Mushrooms buoy Fyffes profit as bananas slip

Company sticks to full-year profit targets as dollar strengthens against sterling and euro

Fyffes banana sales grew by a “satisfactory mid-single digit” percentage by volume in the first half of the year. Photograph: Simon Dawson/Bloomberg

Fyffes banana sales grew by a “satisfactory mid-single digit” percentage by volume in the first half of the year. Photograph: Simon Dawson/Bloomberg

 

Fyffes’s profits rose 11.3 per cent in the first half, buoyed by the acquisition of a Canadian mushroom business in March as the the contribution from bananas – its oldest business – fell.

The tropical fruits distributor said earnings before interest, tax, depreciation and amortisation (ebitda) rose to €44 million from €39.5 million for the same period last year. It affirmed its full-year guidance for ebitda to grow to between €63 million and €69 million from €56 million in 2015, even amid unfavourable currency fluctuations so far this year.

“The result for the first half of the year was satisfactory given the difficult prevailing market conditions, including adverse currency movements as a result of the weakness of sterling and of the euro against the US dollar,” said chairman David McCann.

Challenging conditions

Fyffes said banana trading conditions were “challenging” in the first half as the dollar strengthened against sterling and the euro.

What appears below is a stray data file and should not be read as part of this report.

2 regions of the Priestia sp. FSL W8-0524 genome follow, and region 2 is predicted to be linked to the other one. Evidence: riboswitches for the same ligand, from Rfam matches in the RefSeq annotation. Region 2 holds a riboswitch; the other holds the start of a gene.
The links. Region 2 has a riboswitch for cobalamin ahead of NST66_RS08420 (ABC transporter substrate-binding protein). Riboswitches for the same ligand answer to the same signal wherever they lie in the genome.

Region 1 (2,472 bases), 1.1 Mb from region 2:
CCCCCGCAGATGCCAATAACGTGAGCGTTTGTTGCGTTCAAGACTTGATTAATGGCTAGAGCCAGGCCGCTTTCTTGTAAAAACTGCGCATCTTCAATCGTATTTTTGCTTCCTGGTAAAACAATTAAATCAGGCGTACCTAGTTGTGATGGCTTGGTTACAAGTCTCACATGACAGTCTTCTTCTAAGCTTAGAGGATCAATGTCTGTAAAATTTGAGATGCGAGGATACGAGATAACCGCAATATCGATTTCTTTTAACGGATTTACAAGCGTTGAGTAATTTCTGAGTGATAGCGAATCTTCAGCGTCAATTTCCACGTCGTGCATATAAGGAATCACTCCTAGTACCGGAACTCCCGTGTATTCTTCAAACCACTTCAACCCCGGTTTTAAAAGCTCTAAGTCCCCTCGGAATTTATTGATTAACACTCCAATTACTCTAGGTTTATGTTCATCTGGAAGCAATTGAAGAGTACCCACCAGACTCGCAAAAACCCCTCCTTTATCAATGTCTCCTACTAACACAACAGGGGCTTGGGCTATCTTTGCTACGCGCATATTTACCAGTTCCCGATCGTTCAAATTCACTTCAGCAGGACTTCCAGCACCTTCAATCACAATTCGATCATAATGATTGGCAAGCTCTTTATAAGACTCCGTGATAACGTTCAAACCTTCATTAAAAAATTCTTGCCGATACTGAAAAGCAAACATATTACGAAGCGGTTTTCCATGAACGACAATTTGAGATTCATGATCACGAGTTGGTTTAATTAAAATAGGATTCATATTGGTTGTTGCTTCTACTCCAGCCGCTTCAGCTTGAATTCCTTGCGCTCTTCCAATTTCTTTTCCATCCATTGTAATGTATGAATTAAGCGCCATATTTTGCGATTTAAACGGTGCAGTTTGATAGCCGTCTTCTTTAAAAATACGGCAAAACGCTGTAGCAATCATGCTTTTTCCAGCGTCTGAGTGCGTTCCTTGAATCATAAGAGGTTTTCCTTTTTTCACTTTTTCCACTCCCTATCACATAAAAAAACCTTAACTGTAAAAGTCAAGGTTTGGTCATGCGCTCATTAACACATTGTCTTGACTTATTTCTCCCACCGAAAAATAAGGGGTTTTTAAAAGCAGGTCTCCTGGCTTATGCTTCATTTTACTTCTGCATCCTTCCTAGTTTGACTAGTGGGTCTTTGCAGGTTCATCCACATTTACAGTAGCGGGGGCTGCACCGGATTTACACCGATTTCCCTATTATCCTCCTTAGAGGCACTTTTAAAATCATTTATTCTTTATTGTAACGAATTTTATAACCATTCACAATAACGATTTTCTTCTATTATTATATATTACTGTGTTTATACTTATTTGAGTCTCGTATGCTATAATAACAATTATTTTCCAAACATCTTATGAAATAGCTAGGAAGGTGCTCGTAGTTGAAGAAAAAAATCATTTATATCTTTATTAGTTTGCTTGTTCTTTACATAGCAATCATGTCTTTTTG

“In response, Fyffes has secured some price increases to date but this has been insufficient to offset the impact of the adverse exchange rates and the group therefore continues to pursue further price increases in all markets,” the company said, adding that lower fuel prices have helped cushion the impact.

Mr McCann told earnings in the bananas business fell during the first half, but declined to given any figures. Volumes of banana sold grew by a “satisfactory mid-single digit” percentage.

Pineapple volumes increased by “strong mid-teens in percentage terms”, while those for melons surged by more than 20 per cent as a result of the successful integration of additional farming assets in Guatemala which it bought in late 2015.

Fyffes raised its earnings guidance at the end of April as it factored in the benefit of its €99 million purchase of Canadian mushroom company Highline Produce.

Resilience

“[The] results illustrate the more resilient nature of the Fyffes business,” said Patrick Higgins, an analyst with Goodbody Stockbrokers. “The foreign-exchange-driven volatility in the banana business was broadly offset by its two other [tropical fruit] categories. This has been diversified further through the acquisition of Highline.”

Meanwhile, Mr McCann said Fyffes, which missed out on a proposed $1 billion merger with rival Chiquita in 2014, is continuing to look at potential acquisition opportunities in each of its four business categories. He reiterated that the company could comfortably spend up to €100 million on deals.

“There’s always ideas floating around and there’s always ideas we’re playing with,” declining to say whether the company is currently actively pursuing a specific transaction or when it might carry out one.